School of Medicine

Showing 21-30 of 211 Results

  • Ewa Bielczyk Maczynska

    Ewa Bielczyk Maczynska

    Postdoctoral Scholar, Cardiovascular Medicine

    Current Research and Scholarly Interestsregulation of adipocyte differentiation, fibrosis, TGF-beta signaling

  • Jan Lukas Boegeholz

    Jan Lukas Boegeholz

    Postdoctoral Scholar, Oncology

    BioI am currently working as a postdoctoral fellow in translational cancer research, linking new insights and techniques in molecular biology to clinical problems in cancer patients. Prior to joining Ash Alizadeh's lab, I completed a four-year fellowship in hematology in Zurich, Switzerland, treating patients with various cancer types and stages.

  • Kathryn Brink

    Kathryn Brink

    Postdoctoral Scholar, Infectious Diseases

    BioKathryn Brink is a postdoctoral scholar in the Center for International Security and Cooperation (CISAC), where she works with Megan Palmer and David Relman. Kathryn is a synthetic biologist by training. During her PhD, Kathryn studied bacterial two-component systems (TCSs), signal transduction pathways that bacteria use to sense and respond to changes in their environment. TCSs play important roles in host-pathogen interactions and can be engineered for medical and environmental biosensing applications. In her thesis work, Kathryn developed engineering and screening approaches to discover and characterize the stimuli that activate these pathways.

    At CISAC, Kathryn's research focuses on risk management and assessment in biological science and engineering, with the goals of improving the governance of biological research and reducing the risk of its misuse. She investigates factors associated with attention to risk among scientists and engineers and studies risk assessment processes in the life sciences.

  • Arianna Celis Luna

    Arianna Celis Luna

    Postdoctoral Scholar, Infectious Diseases

    BioArianna I. Celis Luna is a postdoctoral researcher in the labs of Dr. David Relman (Infectious Disease/Microbiology) and KC Huang (Bioengineering). Her research focuses on characterizing how the human gut microbiome responds to changing concentrations of iron, an essential metal for both humans and bacteria. Iron deficiency affects ~10-40% of the population in the developing countries. The most common treatment is a long and burdensome course of iron supplementation, which does not restore health for ~10-20% of those treated. Arianna hopes that her research will help inform the relationship between certain gut microbiomes and human iron health. In addition, by establishing how iron deconstructs human gut microbial communities, she hopes to provide a tool for the engineering of synthetic in vitro communities.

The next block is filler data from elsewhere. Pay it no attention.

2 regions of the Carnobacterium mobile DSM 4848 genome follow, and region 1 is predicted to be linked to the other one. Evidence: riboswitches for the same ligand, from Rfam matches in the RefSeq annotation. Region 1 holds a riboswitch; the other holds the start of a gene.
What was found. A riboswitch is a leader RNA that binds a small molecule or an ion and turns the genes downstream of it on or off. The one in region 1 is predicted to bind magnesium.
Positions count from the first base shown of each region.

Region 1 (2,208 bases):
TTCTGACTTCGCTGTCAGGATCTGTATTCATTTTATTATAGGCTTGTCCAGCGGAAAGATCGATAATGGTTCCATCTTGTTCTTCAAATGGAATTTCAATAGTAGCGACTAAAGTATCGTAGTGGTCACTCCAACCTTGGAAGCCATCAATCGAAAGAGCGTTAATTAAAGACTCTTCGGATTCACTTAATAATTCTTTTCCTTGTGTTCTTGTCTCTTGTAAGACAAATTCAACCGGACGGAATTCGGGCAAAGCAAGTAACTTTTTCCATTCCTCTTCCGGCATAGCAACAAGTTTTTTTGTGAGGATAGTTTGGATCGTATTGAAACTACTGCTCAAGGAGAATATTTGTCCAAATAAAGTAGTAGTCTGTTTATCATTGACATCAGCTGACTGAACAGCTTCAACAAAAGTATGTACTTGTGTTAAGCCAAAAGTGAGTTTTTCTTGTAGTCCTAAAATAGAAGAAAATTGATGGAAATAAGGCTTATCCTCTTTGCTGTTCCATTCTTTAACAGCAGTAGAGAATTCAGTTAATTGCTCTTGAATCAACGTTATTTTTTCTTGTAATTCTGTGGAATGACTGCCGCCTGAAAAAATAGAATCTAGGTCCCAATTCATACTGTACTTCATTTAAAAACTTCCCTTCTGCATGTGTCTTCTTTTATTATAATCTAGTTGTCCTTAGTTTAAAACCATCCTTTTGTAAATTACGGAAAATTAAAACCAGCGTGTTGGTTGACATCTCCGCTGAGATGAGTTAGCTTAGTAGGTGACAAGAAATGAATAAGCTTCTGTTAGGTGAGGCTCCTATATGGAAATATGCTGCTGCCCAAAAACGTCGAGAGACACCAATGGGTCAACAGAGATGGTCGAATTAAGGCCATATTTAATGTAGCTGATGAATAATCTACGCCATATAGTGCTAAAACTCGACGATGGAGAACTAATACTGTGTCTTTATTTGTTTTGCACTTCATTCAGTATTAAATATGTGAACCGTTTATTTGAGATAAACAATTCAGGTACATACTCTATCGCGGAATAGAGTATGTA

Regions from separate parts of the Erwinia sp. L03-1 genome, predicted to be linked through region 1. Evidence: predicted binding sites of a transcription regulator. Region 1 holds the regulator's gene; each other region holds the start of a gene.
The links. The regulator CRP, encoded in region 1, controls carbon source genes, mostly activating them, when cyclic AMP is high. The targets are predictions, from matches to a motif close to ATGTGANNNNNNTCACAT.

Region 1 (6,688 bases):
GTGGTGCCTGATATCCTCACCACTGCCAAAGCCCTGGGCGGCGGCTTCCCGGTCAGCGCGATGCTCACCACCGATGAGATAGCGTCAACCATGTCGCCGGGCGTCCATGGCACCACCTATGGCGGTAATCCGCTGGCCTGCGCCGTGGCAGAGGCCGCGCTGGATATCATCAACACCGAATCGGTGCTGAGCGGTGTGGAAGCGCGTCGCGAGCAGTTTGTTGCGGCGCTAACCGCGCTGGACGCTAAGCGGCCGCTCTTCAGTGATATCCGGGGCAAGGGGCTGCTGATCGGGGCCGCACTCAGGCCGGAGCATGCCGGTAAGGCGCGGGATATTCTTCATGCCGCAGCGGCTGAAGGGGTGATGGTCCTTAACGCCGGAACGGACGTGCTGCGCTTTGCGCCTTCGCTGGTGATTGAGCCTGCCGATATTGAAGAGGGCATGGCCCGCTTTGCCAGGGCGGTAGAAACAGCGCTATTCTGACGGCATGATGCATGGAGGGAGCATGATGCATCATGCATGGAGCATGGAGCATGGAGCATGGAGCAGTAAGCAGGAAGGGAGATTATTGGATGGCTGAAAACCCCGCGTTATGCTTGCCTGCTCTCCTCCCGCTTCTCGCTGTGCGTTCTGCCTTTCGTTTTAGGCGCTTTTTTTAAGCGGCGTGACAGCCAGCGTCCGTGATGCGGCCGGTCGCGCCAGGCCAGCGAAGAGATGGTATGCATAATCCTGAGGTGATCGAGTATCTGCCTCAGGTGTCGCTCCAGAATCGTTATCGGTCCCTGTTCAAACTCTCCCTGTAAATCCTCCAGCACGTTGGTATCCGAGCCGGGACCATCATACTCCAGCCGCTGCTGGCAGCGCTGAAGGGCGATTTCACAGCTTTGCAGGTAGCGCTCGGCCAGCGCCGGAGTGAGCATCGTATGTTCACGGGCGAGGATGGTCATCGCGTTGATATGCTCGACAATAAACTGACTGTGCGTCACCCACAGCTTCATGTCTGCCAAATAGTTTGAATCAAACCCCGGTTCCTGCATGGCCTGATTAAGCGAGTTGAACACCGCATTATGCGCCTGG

Arianna is also an active member of the postdoctoral community and has held multiple positions on the leadership team of the Stanford University Postdoctoral Association, which include Co-chair, Advocacy Coordinator, and Events Coordinator.

    Arianna received her Ph.D. in Biochemistry from Montana State University in 2018. She worked in the lab of Dr. Jennifer DuBois where her research focused on how, at the molecular level, bacteria build iron into the versatile molecule known as heme and break it apart again. Her work examined how these reactions are critical for both pathogenic species, such as Staphylococcus aureus, and the resident bacteria of the digestive tract.

    Arianna’s work encompasses 6 published papers in journals like the Journal of the American Chemical Society, the Journal of Biological Chemistry, and ACS Biochemistry. She has presented her work in several conferences, including Gordon Research Conferences and the ASBMB Annual Meeting, and at Montana State University as part of the Kopriva Science Seminar Series after receiving the Kopriva Graduate Student Fellowship.